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SOCCER and KARATE: Histories and Development Going in Different Directions

By Sensei P. McColl
August 2002

The past World Cup has brought many interesting and exciting views to the world stage. This observation maybe another view point, albeit personal.

In the beginning the "keeper of the game" (soccer) was England. They had taken their national pastime to all parts of their colonial empire. While doing so they kept a strangle hold on who could participate and how the rules were disseminated. For example in India the local populace were only allowed to watch as the British soldiers played. Was the game above them?

In Argentina the rules were only printed in English.

Change was imminent, as the British Empire was slowly loosing it grip on the colonies. They began to allow more freedoms to the locals.

In one momentous occasion a local champion, bare footed, Indian squad faced the top British regimental team. The on looking crowd was dozens deep, no stadiums or big screens here. This facilitated the use of pigeons to pass the games progress to those in the back, strange but true!

The result was the first defeat of a British side! The significance of this would become historical to scholars of this new worldwide passion.

What in any way shape or form has this to do with karate? Please be patient with me.

What happened in soccer over the next 50 or so years was the transfusion of each individual country's spirit, culture and attitudes. The game did not change, it evolved. It took on an Argentinean, Brazilian, German, Japanese whatever country, national identity. The structure, the basics, the rules, the fundamentals and the appearance remained unchanged.

Karate has spread throughout the world but has remained inexplicably tied to the Japanese national character. There may be a couple of reasons for this:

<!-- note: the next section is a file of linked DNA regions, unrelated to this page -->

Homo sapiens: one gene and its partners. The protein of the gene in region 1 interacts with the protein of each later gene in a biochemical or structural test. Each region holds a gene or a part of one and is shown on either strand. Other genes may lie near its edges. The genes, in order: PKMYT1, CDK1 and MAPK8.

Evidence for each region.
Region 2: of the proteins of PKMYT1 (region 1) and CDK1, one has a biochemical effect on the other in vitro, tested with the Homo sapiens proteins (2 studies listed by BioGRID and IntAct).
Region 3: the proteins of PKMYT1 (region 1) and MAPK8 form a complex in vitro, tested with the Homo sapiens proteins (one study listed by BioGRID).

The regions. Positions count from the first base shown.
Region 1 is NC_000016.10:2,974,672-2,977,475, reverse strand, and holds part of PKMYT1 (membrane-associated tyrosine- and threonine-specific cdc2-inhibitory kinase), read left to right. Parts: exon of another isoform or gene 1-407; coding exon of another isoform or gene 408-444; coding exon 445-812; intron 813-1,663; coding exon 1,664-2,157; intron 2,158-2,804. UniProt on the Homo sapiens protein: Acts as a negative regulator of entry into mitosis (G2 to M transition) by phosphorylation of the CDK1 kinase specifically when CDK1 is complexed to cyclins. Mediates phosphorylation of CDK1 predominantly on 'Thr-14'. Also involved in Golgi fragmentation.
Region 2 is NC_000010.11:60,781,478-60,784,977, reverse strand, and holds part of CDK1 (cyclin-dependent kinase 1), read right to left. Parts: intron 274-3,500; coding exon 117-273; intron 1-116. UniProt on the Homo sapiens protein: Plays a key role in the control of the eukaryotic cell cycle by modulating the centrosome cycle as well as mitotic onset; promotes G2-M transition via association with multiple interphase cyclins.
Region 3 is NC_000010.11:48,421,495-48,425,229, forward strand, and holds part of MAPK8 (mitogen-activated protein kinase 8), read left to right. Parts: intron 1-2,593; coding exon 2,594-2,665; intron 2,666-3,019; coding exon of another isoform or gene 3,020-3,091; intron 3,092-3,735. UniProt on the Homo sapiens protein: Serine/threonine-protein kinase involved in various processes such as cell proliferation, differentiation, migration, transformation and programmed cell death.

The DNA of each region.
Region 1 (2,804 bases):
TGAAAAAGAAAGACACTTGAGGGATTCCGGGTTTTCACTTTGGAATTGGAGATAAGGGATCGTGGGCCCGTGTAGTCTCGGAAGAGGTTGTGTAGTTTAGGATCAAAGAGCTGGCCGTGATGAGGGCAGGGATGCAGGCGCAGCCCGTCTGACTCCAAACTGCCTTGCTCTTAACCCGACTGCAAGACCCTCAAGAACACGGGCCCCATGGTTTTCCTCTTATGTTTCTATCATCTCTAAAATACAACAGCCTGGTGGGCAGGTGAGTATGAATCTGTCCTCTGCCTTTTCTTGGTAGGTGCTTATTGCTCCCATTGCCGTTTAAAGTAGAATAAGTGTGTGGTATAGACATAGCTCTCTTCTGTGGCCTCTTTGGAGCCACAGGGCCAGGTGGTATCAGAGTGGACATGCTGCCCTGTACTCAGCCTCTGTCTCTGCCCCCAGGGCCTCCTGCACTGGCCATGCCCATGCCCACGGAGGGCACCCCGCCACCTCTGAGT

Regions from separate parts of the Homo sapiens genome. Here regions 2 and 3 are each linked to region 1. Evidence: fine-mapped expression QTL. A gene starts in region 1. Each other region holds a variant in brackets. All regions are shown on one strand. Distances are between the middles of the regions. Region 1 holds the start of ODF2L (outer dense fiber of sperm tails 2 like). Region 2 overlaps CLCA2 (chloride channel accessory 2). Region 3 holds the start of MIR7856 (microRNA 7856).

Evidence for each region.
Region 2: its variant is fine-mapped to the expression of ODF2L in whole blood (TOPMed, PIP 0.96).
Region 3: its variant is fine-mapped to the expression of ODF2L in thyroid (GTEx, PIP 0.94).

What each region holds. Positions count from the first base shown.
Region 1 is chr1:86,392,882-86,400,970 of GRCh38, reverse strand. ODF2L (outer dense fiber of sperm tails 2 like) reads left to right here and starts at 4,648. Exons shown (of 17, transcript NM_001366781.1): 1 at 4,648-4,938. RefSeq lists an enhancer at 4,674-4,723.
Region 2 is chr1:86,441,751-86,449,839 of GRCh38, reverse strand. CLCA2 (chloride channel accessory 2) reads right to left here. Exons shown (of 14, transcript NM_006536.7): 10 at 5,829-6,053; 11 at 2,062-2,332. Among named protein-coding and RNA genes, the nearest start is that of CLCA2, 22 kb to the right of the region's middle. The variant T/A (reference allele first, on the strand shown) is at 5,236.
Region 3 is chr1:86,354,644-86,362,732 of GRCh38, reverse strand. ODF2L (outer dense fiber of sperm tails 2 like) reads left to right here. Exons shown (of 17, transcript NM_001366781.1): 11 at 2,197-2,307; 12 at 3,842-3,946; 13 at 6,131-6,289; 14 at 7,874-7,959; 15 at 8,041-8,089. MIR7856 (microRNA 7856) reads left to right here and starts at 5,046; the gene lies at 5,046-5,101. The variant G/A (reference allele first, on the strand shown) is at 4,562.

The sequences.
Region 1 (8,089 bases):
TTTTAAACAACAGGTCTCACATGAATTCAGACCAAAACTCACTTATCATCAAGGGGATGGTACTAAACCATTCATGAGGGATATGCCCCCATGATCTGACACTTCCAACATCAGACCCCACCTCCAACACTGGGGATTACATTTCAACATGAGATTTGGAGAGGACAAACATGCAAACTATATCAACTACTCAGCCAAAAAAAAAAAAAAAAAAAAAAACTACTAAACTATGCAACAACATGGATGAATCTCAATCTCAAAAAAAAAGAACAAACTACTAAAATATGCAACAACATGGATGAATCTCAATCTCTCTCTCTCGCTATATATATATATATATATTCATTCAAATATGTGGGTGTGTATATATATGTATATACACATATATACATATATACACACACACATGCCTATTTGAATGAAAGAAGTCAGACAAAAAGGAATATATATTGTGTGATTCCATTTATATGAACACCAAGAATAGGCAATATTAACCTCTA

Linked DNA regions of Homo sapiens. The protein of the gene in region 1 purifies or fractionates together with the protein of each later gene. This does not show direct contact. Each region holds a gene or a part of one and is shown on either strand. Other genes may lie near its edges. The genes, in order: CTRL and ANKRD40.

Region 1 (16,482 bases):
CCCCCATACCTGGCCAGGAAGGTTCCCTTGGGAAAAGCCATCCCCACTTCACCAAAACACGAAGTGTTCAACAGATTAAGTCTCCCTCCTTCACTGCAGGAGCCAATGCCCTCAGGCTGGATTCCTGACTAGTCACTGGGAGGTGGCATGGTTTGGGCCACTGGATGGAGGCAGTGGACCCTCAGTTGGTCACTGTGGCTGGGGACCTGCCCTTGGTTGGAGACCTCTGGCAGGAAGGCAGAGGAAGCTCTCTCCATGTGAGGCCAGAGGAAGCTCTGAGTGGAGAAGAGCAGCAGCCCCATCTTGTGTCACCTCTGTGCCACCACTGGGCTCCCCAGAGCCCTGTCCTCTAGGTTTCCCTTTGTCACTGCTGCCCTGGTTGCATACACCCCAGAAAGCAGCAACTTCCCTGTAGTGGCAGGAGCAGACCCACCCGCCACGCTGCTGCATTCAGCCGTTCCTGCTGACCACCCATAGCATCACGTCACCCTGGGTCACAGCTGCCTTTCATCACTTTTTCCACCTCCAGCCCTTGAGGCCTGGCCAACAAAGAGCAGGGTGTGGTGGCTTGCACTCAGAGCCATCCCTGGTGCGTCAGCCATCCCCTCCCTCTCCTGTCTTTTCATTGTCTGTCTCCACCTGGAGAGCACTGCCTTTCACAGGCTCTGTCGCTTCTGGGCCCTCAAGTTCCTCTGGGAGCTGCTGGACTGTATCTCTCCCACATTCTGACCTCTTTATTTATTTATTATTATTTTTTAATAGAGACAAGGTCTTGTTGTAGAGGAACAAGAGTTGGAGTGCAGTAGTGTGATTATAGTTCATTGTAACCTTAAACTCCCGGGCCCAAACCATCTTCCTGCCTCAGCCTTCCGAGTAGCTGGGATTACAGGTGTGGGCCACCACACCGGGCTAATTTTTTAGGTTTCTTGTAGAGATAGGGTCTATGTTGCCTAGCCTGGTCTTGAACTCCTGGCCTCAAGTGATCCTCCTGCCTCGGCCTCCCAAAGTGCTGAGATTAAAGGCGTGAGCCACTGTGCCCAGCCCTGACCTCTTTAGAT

1) the belief that the art requires a strict adherence to the Japanese mind set
2) a reaction to the open, North American, eclectic version of karate

Whichever reason you choose it has its participants trying to think, act, and become like the originators of the art. Yes imitation is the highest form of flattery but all you become is a copy of the original. I'm not suggesting we all rush out and try to reinvent karate, as seems to happen all too often in the open concept dojos. What I believe is that we maintain the precepts of the art; development of the individual as a complete person physically, mentally and spiritually, not just as a fighter.

So let us strive to maintain the fundamentals, proper stances, good strong basics, and the practicing, analyzing and understanding the traditional katas. Through this we will develop martial artists who are "artists of life" throughout their lifetime. They will have substance and an understanding of their art. This will allow them to infuse their art with their own personality, (national, spiritual and cultural), while at the same time evolving karate worldwide.

The purpose in transposing these observations in to written word is to allow my students to see my direction as their sensei. Any offence taken or inferred is the responsibility of the reader. There is far too much "dogma" already and hence I am not really willing to debate this observation. If you agree with all or part, great, if not, great. We as martial artists, should be concerned with the growth and strengthening of karate, not changing it to meet our own limitations.